Some common questions and answers:
How often will I have to see the doctors and midwives during the pregnancy?
Your midwife will go through this in detail at your booking visit but as a rule you only see someone every four weeks until 28 weeks, every two weeks until 36 weeks and every week after that. The normal pregnancy lasts about 40 weeks as counted from the first day of your last menstrual period, not from conception.
What is the booking visit?
This is your first visit to the hospital and is usually to see a midwife. The midwife will want a lot of your details including information about past pregnancies and illnesses. It will involve several blood tests to check your blood group and an infection screen. There may also be a dating scan if you or the staff are unsure of how many weeks pregnant you are. Finally the midwife will go through the next steps of your antenatal care, provide information about screening tests and give general pregnancy information. They will also be able to tell you about antenatal classes.
What infections will they test for at the booking visit?
Rubella, syphilis, hepatitis B and HIV. All women will routinely be given HIV testing in this area. This is because, if a patient is known to be positive, the risk of transmitting the infection to the baby can be reduced from 30-40% to less than 1%.
What are Nuchal fold scans and does everyone have them?
A Nuchal fold scan is a screening test for Down's syndrome performed at about 11 weeks. It is not offered routinely to all women at every hospital or birthing centre. However, most facilities now offer it to everyone. The benefits, problems associated with and availability of this test are explained on the Dr Foster website . Nuchal fold scans are available privately at the Fetal Medicine Centre in Harley Street W1 (tel 020 7486 0476).
Do I have to change my diet?
It is generally recommended that you continue with a normal well-balanced diet during pregnancy. However, you are advised to avoid un-pasteurised soft cheeses and patés because of concern about infection, and we recommend you avoid eating liver. We supply a more detailed
patient information leaflet entitled 'Pre-conception and Early Pregnancy'.
Do I have to avoid cats?
We recommend that you don’t handle cat litter when pregnant. This is because of concern about infection with toxoplasmosis, which is found in cat faeces. For the same reason, we suggest that you do not do any gardening without gloves.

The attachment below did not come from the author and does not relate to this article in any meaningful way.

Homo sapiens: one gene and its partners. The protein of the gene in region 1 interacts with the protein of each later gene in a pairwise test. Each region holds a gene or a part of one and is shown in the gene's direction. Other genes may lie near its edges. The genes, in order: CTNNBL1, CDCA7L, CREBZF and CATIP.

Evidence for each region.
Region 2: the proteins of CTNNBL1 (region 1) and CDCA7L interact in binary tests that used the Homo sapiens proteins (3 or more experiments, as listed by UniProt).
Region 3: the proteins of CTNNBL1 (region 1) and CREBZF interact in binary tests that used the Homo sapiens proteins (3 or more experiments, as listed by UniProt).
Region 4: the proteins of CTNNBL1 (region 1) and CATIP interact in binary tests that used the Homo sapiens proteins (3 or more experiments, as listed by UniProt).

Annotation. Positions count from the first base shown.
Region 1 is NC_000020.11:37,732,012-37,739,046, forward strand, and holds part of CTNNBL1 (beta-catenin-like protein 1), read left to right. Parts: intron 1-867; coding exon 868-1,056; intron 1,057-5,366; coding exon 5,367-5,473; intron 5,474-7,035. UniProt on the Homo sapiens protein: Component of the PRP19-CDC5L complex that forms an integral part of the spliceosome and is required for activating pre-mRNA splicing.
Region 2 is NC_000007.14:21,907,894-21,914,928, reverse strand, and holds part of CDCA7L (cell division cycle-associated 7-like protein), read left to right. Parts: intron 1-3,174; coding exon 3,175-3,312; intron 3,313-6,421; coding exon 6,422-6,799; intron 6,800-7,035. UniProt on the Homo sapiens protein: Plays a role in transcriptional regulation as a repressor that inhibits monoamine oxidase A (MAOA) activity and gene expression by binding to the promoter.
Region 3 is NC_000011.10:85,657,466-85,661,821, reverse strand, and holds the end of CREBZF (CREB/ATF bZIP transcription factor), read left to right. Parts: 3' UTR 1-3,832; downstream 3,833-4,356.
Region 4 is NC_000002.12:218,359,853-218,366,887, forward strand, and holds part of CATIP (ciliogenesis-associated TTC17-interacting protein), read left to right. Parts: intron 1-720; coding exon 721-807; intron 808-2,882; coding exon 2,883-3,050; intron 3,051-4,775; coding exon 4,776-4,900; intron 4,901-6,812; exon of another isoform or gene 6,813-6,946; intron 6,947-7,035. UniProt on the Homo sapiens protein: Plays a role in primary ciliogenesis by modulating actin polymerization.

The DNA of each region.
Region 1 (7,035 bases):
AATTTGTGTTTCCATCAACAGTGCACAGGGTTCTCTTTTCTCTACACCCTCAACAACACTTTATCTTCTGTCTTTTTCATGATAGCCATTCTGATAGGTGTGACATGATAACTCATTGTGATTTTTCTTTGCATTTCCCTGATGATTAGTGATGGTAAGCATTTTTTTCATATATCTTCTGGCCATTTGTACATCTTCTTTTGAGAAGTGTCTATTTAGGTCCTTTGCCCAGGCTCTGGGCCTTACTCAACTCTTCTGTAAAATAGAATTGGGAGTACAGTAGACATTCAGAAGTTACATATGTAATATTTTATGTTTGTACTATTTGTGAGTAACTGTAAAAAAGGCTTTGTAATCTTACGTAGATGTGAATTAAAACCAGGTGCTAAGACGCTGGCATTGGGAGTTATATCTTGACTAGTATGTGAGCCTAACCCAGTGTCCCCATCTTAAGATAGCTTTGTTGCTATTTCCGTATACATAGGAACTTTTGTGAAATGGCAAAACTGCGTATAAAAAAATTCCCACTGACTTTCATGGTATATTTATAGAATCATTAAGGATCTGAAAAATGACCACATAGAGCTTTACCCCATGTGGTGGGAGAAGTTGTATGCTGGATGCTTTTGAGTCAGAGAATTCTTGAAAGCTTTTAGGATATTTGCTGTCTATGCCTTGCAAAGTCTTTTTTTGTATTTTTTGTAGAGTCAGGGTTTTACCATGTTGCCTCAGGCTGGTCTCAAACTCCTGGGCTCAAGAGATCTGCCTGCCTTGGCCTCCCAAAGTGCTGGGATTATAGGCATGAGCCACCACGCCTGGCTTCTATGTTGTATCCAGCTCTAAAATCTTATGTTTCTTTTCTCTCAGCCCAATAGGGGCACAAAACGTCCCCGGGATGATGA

Why should I take folic acid and for how long?
We recommend that any women who is planning a pregnancy or who is up to 12 weeks pregnant should take 400 micrograms of folic acid a day. This is to prevent the risk of your baby being affected by neural tube defects (spina bifida). It is only needed in the first part of a pregnancy as this is when the neural tube develops and is at risk. Some women may need to take folic acid later in pregnancy but for other reasons. Your doctor will tell you if they think you should take folic acid later.
Can I exercise as normal?
Yes. Generally we suggest you continue as normal according to how you feel, although in later pregnancy you may need to moderate your regime. Nevertheless, it is generally recommended that you don’t exercise so much that your heart rate exceeds 140 beats per minute, and it’s best to avoid contact sports.
Can I have sex?
Yes, there’s no reason not to – unless there are medical complications such as placenta previa.
Can I continue to smoke?
It’s important to try to stop smoking during your pregnancy as it can have detrimental effects on the baby. If you find it impossible, aim to reduce the number of cigarettes you smoke. We can offer you smoking cessation advice or refer you to a smoking cessation clinic.
Can I continue to drink alcohol?
Consuming large quantities of alcohol is known to harm the baby during pregnancy.
Can I take painkillers?
Paracetamol can be taken safely in pregnancy according to the manufacturer’s instructions. For other medications please ask your pharmacist or GP.
How do I find out about antenatal classes?
Your midwife will tell you about the antenatal classes provided locally by the NHS. Some women choose to pay for additional classes with the National Childbirth Trust. Tel: 0870 444 8707 or email:
What is prenatal perineal massage and should I be doing this during my pregnancy?
This form of self massage is suitable for all pregnant women and in particular women in their first pregnancy. It is believed to reduce the risk of tears during vaginal delivery of a baby. For a leaflet ask at reception.
What do I do if I have pain in my abdomen or start bleeding from the vagina?
The biggest concern in early pregnancy (before your dating scan) is that pain
and bleeding may signify an ectopic pregnancy. An ectopic pregnancy means that
the pregnancy is not within the womb and could burst. Unfortunately it is
extremely serious so if you have these symptoms always seek urgent medical
advice. However the more common causes of bleeding and pain are miscarriage or threatened miscarriage. A threatened miscarriage is bleeding in early pregnancy that does not harm the pregnancy. If you need urgent advice please contact the practice on 020 7385 7777. Outside of surgery hours, call 0208 969 0808 or NHS direct on 0845 4647 for advice and medical help.
I want to tell my friends and family but am concerned that I could miscarry.
Miscarriage is when a pregnancy fails. It is relatively common and most occur before 12 weeks. Some people therefore wait until then but others do not mind telling people. Is it entirely up to you. For more information about antenatal care, visit this useful website: www.drfoster.co.uk/birth. If you are planning a pregnancy please have a blood test to check that you are immune to Rubella and please remember to take folic acid 400mcg from when you decide to conceive until you are 12 weeks pregnant.